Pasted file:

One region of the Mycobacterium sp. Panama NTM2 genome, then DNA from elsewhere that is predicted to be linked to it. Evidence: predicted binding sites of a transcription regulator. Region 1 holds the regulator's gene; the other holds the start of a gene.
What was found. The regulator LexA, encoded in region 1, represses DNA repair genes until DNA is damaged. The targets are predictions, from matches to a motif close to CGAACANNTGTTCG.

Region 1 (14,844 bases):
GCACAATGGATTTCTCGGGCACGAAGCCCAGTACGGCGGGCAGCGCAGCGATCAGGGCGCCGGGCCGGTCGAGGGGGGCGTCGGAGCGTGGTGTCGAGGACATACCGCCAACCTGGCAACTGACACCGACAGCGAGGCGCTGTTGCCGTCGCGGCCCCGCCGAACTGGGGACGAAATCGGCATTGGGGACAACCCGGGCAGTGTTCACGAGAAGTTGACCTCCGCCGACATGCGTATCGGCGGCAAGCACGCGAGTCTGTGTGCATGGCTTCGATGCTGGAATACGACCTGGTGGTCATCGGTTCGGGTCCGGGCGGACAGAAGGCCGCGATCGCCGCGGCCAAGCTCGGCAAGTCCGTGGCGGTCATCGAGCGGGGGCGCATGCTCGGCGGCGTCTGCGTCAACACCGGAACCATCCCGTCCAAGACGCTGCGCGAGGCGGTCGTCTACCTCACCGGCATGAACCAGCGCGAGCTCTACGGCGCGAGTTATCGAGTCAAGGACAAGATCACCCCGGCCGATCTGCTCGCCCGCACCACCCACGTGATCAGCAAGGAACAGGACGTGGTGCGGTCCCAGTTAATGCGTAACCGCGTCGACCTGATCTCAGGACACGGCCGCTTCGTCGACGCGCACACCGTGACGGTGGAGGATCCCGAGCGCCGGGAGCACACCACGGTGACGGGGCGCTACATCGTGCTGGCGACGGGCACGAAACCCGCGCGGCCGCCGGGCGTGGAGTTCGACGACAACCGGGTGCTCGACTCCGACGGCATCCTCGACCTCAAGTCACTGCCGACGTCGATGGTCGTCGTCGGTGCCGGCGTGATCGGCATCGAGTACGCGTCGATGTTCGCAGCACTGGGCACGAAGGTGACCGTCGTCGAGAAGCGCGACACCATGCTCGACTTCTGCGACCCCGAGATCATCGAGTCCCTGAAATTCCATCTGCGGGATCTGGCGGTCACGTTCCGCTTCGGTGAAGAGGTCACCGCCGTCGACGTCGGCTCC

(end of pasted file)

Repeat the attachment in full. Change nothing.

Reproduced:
One region of the Mycobacterium sp. Panama NTM2 genome, then DNA from elsewhere that is predicted to be linked to it. Evidence: predicted binding sites of a transcription regulator. Region 1 holds the regulator's gene; the other holds the start of a gene.
What was found. The regulator LexA, encoded in region 1, represses DNA repair genes until DNA is damaged. The targets are predictions, from matches to a motif close to CGAACANNTGTTCG.

Region 1 (14,844 bases):
GCACAATGGATTTCTCGGGCACGAAGCCCAGTACGGCGGGCAGCGCAGCGATCAGGGCGCCGGGCCGGTCGAGGGGGGCGTCGGAGCGTGGTGTCGAGGACATACCGCCAACCTGGCAACTGACACCGACAGCGAGGCGCTGTTGCCGTCGCGGCCCCGCCGAACTGGGGACGAAATCGGCATTGGGGACAACCCGGGCAGTGTTCACGAGAAGTTGACCTCCGCCGACATGCGTATCGGCGGCAAGCACGCGAGTCTGTGTGCATGGCTTCGATGCTGGAATACGACCTGGTGGTCATCGGTTCGGGTCCGGGCGGACAGAAGGCCGCGATCGCCGCGGCCAAGCTCGGCAAGTCCGTGGCGGTCATCGAGCGGGGGCGCATGCTCGGCGGCGTCTGCGTCAACACCGGAACCATCCCGTCCAAGACGCTGCGCGAGGCGGTCGTCTACCTCACCGGCATGAACCAGCGCGAGCTCTACGGCGCGAGTTATCGAGTCAAGGACAAGATCACCCCGGCCGATCTGCTCGCCCGCACCACCCACGTGATCAGCAAGGAACAGGACGTGGTGCGGTCCCAGTTAATGCGTAACCGCGTCGACCTGATCTCAGGACACGGCCGCTTCGTCGACGCGCACACCGTGACGGTGGAGGATCCCGAGCGCCGGGAGCACACCACGGTGACGGGGCGCTACATCGTGCTGGCGACGGGCACGAAACCCGCGCGGCCGCCGGGCGTGGAGTTCGACGACAACCGGGTGCTCGACTCCGACGGCATCCTCGACCTCAAGTCACTGCCGACGTCGATGGTCGTCGTCGGTGCCGGCGTGATCGGCATCGAGTACGCGTCGATGTTCGCAGCACTGGGCACGAAGGTGACCGTCGTCGAGAAGCGCGACACCATGCTCGACTTCTGCGACCCCGAGATCATCGAGTCCCTGAAATTCCATCTGCGGGATCTGGCGGTCACGTTCCGCTTCGGTGAAGAGGTCACCGCCGTCGACGTCGGCTCC